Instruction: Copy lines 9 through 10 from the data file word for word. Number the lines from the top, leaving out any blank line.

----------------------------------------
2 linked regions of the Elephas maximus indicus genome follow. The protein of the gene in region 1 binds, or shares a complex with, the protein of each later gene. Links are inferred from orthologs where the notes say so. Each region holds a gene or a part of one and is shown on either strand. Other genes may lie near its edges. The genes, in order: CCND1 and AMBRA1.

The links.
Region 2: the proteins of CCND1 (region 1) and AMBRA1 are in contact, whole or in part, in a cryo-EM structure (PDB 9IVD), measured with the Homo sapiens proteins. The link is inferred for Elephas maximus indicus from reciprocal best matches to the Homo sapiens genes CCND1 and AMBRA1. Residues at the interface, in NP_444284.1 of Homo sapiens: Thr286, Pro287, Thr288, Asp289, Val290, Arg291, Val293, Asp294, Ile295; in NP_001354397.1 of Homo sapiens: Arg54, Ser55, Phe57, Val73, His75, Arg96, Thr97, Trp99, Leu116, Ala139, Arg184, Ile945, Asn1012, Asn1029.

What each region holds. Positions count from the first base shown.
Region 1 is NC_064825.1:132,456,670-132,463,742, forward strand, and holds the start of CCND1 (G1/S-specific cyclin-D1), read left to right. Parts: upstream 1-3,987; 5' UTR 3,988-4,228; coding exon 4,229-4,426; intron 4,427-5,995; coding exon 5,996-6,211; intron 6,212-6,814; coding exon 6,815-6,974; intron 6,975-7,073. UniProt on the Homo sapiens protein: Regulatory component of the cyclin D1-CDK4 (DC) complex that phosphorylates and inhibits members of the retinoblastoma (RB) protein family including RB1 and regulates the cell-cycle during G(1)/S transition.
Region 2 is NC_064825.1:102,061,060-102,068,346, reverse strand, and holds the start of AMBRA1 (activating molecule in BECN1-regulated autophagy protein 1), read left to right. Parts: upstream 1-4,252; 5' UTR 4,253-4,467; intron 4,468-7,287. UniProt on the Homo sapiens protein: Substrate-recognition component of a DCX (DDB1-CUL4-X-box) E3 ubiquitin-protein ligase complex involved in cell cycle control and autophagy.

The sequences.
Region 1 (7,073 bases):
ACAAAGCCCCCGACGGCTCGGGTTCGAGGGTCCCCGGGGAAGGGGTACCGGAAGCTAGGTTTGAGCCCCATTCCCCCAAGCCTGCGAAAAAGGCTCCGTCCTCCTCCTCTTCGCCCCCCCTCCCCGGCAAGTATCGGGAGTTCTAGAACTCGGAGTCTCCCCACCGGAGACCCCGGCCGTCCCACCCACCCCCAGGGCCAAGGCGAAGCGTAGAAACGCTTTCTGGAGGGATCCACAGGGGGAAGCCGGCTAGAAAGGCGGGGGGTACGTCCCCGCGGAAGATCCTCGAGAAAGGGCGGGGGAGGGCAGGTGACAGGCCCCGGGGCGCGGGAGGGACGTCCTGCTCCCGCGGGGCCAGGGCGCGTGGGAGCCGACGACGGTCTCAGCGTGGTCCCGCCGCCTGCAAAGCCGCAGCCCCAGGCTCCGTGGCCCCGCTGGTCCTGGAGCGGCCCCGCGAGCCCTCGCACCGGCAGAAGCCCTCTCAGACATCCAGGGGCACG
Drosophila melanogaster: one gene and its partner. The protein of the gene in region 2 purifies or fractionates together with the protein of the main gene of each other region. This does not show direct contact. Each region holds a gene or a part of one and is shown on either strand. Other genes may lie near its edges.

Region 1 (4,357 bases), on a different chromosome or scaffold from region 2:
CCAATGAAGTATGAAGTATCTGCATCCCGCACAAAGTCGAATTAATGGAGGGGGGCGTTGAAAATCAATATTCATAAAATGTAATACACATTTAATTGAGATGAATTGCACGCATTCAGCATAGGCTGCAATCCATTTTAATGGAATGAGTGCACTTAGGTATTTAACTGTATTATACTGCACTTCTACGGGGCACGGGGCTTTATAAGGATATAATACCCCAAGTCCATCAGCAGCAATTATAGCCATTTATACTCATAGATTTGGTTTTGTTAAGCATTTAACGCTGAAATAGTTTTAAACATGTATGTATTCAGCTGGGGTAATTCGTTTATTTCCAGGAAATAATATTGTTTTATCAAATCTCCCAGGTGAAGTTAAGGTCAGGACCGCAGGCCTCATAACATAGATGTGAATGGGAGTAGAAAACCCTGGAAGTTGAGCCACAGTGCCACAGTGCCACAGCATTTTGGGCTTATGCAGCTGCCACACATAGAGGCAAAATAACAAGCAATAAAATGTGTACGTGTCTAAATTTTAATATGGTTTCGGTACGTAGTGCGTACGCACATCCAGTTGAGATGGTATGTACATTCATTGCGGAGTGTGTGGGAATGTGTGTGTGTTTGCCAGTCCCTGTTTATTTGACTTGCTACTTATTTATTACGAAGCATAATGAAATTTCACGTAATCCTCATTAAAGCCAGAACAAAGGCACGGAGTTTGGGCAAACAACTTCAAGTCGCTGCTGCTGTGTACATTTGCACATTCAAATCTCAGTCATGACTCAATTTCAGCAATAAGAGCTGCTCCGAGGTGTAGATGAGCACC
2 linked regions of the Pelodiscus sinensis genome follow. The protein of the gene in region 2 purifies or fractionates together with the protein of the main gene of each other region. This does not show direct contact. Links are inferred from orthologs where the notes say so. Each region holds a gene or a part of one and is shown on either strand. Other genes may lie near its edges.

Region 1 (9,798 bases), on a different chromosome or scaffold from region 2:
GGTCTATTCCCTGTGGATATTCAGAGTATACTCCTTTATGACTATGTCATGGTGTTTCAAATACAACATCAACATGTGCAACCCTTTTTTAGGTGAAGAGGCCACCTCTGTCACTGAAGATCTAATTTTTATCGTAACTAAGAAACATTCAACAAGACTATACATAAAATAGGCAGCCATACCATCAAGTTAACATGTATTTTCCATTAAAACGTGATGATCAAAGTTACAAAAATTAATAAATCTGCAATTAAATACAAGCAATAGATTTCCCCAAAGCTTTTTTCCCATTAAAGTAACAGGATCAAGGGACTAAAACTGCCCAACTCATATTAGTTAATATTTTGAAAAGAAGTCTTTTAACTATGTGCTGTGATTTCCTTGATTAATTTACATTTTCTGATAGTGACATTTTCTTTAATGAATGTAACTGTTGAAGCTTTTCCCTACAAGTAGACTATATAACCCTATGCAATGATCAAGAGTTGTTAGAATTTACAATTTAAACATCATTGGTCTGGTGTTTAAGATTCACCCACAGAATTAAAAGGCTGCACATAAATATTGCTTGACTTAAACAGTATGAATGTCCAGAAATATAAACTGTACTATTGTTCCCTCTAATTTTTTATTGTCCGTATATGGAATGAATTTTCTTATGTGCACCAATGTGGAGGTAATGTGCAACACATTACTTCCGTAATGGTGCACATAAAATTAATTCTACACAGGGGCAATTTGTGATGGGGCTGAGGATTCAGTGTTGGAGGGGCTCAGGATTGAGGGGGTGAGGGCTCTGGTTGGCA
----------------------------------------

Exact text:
ACAAAGCCCCCGACGGCTCGGGTTCGAGGGTCCCCGGGGAAGGGGTACCGGAAGCTAGGTTTGAGCCCCATTCCCCCAAGCCTGCGAAAAAGGCTCCGTCCTCCTCCTCTTCGCCCCCCCTCCCCGGCAAGTATCGGGAGTTCTAGAACTCGGAGTCTCCCCACCGGAGACCCCGGCCGTCCCACCCACCCCCAGGGCCAAGGCGAAGCGTAGAAACGCTTTCTGGAGGGATCCACAGGGGGAAGCCGGCTAGAAAGGCGGGGGGTACGTCCCCGCGGAAGATCCTCGAGAAAGGGCGGGGGAGGGCAGGTGACAGGCCCCGGGGCGCGGGAGGGACGTCCTGCTCCCGCGGGGCCAGGGCGCGTGGGAGCCGACGACGGTCTCAGCGTGGTCCCGCCGCCTGCAAAGCCGCAGCCCCAGGCTCCGTGGCCCCGCTGGTCCTGGAGCGGCCCCGCGAGCCCTCGCACCGGCAGAAGCCCTCTCAGACATCCAGGGGCACG
Drosophila melanogaster: one gene and its partner. The protein of the gene in region 2 purifies or fractionates together with the protein of the main gene of each other region. This does not show direct contact. Each region holds a gene or a part of one and is shown on either strand. Other genes may lie near its edges.